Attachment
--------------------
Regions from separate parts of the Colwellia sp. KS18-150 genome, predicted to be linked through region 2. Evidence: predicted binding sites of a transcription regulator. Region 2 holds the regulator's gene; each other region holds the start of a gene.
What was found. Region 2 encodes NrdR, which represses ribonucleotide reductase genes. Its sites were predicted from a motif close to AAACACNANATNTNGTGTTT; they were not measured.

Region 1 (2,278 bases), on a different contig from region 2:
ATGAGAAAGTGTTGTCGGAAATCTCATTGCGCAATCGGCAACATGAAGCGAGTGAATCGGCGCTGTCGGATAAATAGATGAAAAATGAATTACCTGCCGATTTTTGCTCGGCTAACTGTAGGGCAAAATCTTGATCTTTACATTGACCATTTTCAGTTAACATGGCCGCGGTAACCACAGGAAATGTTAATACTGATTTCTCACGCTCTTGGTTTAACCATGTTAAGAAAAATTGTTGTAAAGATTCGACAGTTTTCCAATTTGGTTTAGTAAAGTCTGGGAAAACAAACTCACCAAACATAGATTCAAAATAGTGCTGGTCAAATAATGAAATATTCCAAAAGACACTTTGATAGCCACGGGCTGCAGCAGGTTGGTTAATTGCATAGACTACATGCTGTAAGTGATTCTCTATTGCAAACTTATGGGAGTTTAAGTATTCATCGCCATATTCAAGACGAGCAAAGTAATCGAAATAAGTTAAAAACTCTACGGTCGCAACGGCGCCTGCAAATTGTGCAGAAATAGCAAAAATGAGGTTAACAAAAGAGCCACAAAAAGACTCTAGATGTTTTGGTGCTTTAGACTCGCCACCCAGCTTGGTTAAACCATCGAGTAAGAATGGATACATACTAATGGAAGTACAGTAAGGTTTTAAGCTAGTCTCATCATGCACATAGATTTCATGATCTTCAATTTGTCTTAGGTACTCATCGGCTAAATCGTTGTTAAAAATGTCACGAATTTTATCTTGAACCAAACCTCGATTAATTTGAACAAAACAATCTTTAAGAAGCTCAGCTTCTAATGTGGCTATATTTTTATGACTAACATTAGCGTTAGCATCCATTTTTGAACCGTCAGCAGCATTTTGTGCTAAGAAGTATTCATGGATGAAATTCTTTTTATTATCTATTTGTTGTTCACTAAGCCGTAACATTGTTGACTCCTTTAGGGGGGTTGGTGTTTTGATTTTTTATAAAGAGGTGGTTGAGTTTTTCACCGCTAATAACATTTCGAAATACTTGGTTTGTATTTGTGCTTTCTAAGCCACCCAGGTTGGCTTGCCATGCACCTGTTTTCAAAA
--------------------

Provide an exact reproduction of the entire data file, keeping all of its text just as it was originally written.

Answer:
Regions from separate parts of the Colwellia sp. KS18-150 genome, predicted to be linked through region 2. Evidence: predicted binding sites of a transcription regulator. Region 2 holds the regulator's gene; each other region holds the start of a gene.
What was found. Region 2 encodes NrdR, which represses ribonucleotide reductase genes. Its sites were predicted from a motif close to AAACACNANATNTNGTGTTT; they were not measured.

Region 1 (2,278 bases), on a different contig from region 2:
ATGAGAAAGTGTTGTCGGAAATCTCATTGCGCAATCGGCAACATGAAGCGAGTGAATCGGCGCTGTCGGATAAATAGATGAAAAATGAATTACCTGCCGATTTTTGCTCGGCTAACTGTAGGGCAAAATCTTGATCTTTACATTGACCATTTTCAGTTAACATGGCCGCGGTAACCACAGGAAATGTTAATACTGATTTCTCACGCTCTTGGTTTAACCATGTTAAGAAAAATTGTTGTAAAGATTCGACAGTTTTCCAATTTGGTTTAGTAAAGTCTGGGAAAACAAACTCACCAAACATAGATTCAAAATAGTGCTGGTCAAATAATGAAATATTCCAAAAGACACTTTGATAGCCACGGGCTGCAGCAGGTTGGTTAATTGCATAGACTACATGCTGTAAGTGATTCTCTATTGCAAACTTATGGGAGTTTAAGTATTCATCGCCATATTCAAGACGAGCAAAGTAATCGAAATAAGTTAAAAACTCTACGGTCGCAACGGCGCCTGCAAATTGTGCAGAAATAGCAAAAATGAGGTTAACAAAAGAGCCACAAAAAGACTCTAGATGTTTTGGTGCTTTAGACTCGCCACCCAGCTTGGTTAAACCATCGAGTAAGAATGGATACATACTAATGGAAGTACAGTAAGGTTTTAAGCTAGTCTCATCATGCACATAGATTTCATGATCTTCAATTTGTCTTAGGTACTCATCGGCTAAATCGTTGTTAAAAATGTCACGAATTTTATCTTGAACCAAACCTCGATTAATTTGAACAAAACAATCTTTAAGAAGCTCAGCTTCTAATGTGGCTATATTTTTATGACTAACATTAGCGTTAGCATCCATTTTTGAACCGTCAGCAGCATTTTGTGCTAAGAAGTATTCATGGATGAAATTCTTTTTATTATCTATTTGTTGTTCACTAAGCCGTAACATTGTTGACTCCTTTAGGGGGGTTGGTGTTTTGATTTTTTATAAAGAGGTGGTTGAGTTTTTCACCGCTAATAACATTTCGAAATACTTGGTTTGTATTTGTGCTTTCTAAGCCACCCAGGTTGGCTTGCCATGCACCTGTTTTCAAAA